When it came to choosing a college major, my high school Mathematics teacher suggested I consider a career in Software Engineering. At first, I thought, “Programming?! That’s too geeky!”. I liked coding, but I never wanted to be that nerd who sits in a cube staring at a computer all day. For college, I chose to study Chemistry at Delhi University, but a few months into the course, I realized technology was where I belonged, and I eventually pivoted to Engineering.

A decade later, I admit that it was the best decision I ever made. I found the concepts and problem solving so engaging that after obtaining my degree, I took a leap of faith and moved to the U.S. to pursue a Masters in Computer Science from Northeastern University. In the final semester, I

12
Oct
2020
Posted in technology

Command Alkon’s Emily Branum Recognized As One of Birmingham Business Journal’s Women to Watch

Winners Comprised of Birmingham Women Who Have Distinguished Themselves in Their Companies, Their Industries, and The Community

Emily Branum

Emily Branum, Chief Strategy and Legal Officer at Command Alkon, has been named a one of the Birmingham Business Journal's Women to Watch for 2020.
Emily Branum, Chief Strategy and Legal Officer at Command Alkon, has been named a one of the Birmingham Business Journal’s Women to Watch for 2020.
Emily Branum, Chief Strategy and Legal Officer at Command Alkon, has been named a one of the Birmingham Business Journal’s Women to Watch for 2020.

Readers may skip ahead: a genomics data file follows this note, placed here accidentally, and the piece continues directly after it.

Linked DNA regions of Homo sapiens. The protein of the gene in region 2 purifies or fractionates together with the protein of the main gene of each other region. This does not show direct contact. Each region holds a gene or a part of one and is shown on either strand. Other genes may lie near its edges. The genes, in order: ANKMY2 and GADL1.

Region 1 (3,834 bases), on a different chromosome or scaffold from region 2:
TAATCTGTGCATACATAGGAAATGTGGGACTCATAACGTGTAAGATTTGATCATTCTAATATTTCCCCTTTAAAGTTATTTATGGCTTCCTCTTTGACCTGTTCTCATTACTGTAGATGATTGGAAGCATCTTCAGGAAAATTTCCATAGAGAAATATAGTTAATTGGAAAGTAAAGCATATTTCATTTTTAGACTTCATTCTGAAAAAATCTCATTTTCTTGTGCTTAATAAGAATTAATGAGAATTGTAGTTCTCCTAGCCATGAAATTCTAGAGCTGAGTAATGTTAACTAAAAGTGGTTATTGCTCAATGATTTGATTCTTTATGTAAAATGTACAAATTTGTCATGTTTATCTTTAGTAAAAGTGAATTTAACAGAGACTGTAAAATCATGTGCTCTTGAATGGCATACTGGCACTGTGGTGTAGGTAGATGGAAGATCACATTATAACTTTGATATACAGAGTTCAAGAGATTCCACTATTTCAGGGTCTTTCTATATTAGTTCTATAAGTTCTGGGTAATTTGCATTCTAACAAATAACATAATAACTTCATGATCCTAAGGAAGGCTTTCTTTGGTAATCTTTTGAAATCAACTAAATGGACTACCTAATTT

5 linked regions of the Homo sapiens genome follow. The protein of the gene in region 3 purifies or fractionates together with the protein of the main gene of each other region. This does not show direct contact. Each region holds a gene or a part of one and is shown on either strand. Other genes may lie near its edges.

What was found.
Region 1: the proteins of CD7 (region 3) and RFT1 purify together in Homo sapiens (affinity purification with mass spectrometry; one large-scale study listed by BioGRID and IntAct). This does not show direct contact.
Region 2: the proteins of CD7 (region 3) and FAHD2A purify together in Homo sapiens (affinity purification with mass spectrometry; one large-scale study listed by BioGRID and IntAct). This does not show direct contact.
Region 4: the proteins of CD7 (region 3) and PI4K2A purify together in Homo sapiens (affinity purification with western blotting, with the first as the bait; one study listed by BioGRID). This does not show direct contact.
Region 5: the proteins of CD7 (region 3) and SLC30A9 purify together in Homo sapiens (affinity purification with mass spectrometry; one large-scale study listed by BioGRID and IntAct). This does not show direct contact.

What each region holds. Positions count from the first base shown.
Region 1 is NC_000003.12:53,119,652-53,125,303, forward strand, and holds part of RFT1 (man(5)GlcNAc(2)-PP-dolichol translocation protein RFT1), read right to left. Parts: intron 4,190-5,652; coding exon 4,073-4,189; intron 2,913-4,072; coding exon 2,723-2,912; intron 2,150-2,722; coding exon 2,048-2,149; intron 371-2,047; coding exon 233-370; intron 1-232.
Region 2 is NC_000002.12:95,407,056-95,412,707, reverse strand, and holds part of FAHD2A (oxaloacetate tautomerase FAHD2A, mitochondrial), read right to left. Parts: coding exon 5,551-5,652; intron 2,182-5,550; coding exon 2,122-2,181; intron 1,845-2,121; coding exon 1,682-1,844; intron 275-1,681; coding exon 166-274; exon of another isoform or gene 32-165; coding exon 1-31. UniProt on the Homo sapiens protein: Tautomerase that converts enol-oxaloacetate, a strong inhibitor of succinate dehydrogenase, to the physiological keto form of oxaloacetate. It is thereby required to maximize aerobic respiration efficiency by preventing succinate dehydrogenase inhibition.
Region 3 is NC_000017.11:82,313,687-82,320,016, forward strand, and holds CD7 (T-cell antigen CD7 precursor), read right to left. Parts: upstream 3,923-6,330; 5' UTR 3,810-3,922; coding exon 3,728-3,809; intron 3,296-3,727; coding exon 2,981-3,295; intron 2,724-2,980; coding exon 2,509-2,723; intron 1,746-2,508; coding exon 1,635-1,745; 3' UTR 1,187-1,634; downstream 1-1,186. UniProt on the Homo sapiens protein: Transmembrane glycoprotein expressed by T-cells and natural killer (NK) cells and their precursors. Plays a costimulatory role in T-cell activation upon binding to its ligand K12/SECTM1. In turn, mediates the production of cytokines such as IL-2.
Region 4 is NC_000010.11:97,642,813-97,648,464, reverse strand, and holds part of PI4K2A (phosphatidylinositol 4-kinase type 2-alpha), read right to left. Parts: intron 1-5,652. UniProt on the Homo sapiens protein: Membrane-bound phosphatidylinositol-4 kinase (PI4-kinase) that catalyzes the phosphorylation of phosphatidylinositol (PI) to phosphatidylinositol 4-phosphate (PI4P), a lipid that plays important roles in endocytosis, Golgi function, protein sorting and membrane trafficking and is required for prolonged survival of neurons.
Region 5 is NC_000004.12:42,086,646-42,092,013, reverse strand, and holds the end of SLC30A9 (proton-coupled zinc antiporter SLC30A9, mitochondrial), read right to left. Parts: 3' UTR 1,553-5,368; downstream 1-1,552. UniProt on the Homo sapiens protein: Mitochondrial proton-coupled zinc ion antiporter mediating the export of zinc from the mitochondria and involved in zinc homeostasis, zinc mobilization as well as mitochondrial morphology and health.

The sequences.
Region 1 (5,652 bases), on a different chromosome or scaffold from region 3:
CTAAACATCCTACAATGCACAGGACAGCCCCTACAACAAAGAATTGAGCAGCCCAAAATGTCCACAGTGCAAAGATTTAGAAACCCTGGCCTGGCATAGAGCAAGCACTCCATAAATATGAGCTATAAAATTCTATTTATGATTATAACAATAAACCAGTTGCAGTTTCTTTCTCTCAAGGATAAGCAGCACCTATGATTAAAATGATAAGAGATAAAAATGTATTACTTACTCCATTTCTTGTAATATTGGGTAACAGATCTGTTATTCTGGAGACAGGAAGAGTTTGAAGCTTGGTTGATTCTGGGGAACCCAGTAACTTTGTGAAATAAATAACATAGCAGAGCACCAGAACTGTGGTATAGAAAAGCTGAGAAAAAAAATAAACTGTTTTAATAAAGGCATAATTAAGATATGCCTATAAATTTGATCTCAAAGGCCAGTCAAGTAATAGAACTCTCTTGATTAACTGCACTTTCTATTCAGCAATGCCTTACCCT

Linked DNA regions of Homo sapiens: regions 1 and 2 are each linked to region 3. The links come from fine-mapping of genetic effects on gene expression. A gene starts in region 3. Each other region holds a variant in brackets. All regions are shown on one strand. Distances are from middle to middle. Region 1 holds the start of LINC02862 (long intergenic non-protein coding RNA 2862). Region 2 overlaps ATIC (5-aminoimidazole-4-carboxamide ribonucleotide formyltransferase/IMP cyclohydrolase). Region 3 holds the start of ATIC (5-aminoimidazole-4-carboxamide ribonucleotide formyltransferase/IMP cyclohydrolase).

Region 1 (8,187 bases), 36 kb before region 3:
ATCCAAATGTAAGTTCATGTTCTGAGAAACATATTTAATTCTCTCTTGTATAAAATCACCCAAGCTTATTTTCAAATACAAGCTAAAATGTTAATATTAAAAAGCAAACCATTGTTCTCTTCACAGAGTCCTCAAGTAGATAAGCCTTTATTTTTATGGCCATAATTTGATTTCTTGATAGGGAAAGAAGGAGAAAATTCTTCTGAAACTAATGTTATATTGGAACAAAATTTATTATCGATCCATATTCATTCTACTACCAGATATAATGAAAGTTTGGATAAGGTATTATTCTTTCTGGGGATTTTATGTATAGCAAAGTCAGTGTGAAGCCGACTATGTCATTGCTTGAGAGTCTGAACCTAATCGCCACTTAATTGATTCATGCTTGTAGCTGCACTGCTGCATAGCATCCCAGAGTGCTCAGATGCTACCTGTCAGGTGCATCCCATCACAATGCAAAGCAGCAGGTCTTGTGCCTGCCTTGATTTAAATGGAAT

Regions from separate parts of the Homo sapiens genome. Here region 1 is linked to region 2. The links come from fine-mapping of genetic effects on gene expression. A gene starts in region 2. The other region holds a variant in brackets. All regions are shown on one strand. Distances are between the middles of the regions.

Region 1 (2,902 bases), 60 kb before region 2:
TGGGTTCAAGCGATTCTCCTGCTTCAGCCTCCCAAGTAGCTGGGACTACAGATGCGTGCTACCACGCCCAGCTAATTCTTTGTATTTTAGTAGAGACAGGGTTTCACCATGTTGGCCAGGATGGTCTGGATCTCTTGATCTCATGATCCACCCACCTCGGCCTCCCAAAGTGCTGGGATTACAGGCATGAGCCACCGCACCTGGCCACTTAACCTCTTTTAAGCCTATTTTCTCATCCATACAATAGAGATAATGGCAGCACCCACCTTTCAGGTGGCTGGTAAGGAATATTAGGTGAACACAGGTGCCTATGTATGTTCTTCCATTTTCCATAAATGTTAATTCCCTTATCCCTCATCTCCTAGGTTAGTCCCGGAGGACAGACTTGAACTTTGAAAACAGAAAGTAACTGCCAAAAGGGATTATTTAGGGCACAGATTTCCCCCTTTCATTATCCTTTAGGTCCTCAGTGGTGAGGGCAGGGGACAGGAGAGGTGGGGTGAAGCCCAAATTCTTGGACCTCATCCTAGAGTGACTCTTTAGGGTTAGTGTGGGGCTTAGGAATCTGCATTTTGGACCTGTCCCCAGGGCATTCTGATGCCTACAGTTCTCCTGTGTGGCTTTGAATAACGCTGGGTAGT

BIRMINGHAM, Ala., Oct. 12, 2020 (GLOBE NEWSWIRE) — Command Alkon, provider of the leading supplier collaboration platform for construction’s heavy work, announces that Emily Branum, Chief Strategy and Legal Officer at Command Alkon, was chosen as one of Birmingham Business Journal’s Women to Watch for 2020. This honorary list is comprised of record-breaking women who serve as key leaders in their companies or organizations. Additionally, this recognition highlights women who show potential to shape the future of Birmingham’s business world, and who are perfectly positioned to make a significant impact in the Birmingham business community.

“I am thrilled, but not surprised that Emily was selected for this honor,” said Phil Ramsey, CEO at Command Alkon. “Emily spearheads our leadership team when it comes to defining objectives to gain market share and maximize profitability, and how to execute plans to make those objectives achievable. Her leadership has been critical for our overall business growth, and we are so proud that one of our most valued leaders is receiving this well-deserved recognition.”